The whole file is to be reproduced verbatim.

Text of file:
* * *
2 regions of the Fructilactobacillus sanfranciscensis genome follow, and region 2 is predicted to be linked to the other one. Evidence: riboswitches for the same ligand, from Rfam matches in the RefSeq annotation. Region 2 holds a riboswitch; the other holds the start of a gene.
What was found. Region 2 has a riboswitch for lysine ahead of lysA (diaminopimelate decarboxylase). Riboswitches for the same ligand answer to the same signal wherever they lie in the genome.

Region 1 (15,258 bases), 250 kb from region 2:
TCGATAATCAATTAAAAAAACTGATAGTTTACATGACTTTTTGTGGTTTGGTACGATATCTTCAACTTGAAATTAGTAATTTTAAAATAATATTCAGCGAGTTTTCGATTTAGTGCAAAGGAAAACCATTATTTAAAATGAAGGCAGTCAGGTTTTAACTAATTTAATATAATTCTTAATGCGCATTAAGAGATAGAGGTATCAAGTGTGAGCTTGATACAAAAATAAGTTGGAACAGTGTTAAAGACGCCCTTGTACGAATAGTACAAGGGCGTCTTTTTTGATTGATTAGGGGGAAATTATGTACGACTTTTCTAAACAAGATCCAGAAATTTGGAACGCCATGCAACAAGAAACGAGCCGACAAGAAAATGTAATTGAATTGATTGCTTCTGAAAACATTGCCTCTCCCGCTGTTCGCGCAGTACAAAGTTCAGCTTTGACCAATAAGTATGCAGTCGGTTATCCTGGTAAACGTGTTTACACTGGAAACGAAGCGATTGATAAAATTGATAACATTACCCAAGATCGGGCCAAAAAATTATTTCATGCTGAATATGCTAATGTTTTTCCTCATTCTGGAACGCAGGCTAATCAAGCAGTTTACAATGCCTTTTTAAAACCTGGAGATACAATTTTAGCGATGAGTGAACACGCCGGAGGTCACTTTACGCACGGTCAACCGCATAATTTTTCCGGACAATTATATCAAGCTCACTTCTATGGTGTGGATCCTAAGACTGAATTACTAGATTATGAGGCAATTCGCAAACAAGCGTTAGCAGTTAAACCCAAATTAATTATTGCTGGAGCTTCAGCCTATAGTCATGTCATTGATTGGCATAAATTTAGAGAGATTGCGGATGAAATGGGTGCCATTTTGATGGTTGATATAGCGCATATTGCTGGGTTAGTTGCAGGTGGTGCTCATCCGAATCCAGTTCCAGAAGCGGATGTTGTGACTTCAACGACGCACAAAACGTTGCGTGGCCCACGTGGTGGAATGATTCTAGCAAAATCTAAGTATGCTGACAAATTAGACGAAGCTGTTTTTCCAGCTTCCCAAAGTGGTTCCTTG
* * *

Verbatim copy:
2 regions of the Fructilactobacillus sanfranciscensis genome follow, and region 2 is predicted to be linked to the other one. Evidence: riboswitches for the same ligand, from Rfam matches in the RefSeq annotation. Region 2 holds a riboswitch; the other holds the start of a gene.
What was found. Region 2 has a riboswitch for lysine ahead of lysA (diaminopimelate decarboxylase). Riboswitches for the same ligand answer to the same signal wherever they lie in the genome.

Region 1 (15,258 bases), 250 kb from region 2:
TCGATAATCAATTAAAAAAACTGATAGTTTACATGACTTTTTGTGGTTTGGTACGATATCTTCAACTTGAAATTAGTAATTTTAAAATAATATTCAGCGAGTTTTCGATTTAGTGCAAAGGAAAACCATTATTTAAAATGAAGGCAGTCAGGTTTTAACTAATTTAATATAATTCTTAATGCGCATTAAGAGATAGAGGTATCAAGTGTGAGCTTGATACAAAAATAAGTTGGAACAGTGTTAAAGACGCCCTTGTACGAATAGTACAAGGGCGTCTTTTTTGATTGATTAGGGGGAAATTATGTACGACTTTTCTAAACAAGATCCAGAAATTTGGAACGCCATGCAACAAGAAACGAGCCGACAAGAAAATGTAATTGAATTGATTGCTTCTGAAAACATTGCCTCTCCCGCTGTTCGCGCAGTACAAAGTTCAGCTTTGACCAATAAGTATGCAGTCGGTTATCCTGGTAAACGTGTTTACACTGGAAACGAAGCGATTGATAAAATTGATAACATTACCCAAGATCGGGCCAAAAAATTATTTCATGCTGAATATGCTAATGTTTTTCCTCATTCTGGAACGCAGGCTAATCAAGCAGTTTACAATGCCTTTTTAAAACCTGGAGATACAATTTTAGCGATGAGTGAACACGCCGGAGGTCACTTTACGCACGGTCAACCGCATAATTTTTCCGGACAATTATATCAAGCTCACTTCTATGGTGTGGATCCTAAGACTGAATTACTAGATTATGAGGCAATTCGCAAACAAGCGTTAGCAGTTAAACCCAAATTAATTATTGCTGGAGCTTCAGCCTATAGTCATGTCATTGATTGGCATAAATTTAGAGAGATTGCGGATGAAATGGGTGCCATTTTGATGGTTGATATAGCGCATATTGCTGGGTTAGTTGCAGGTGGTGCTCATCCGAATCCAGTTCCAGAAGCGGATGTTGTGACTTCAACGACGCACAAAACGTTGCGTGGCCCACGTGGTGGAATGATTCTAGCAAAATCTAAGTATGCTGACAAATTAGACGAAGCTGTTTTTCCAGCTTCCCAAAGTGGTTCCTTG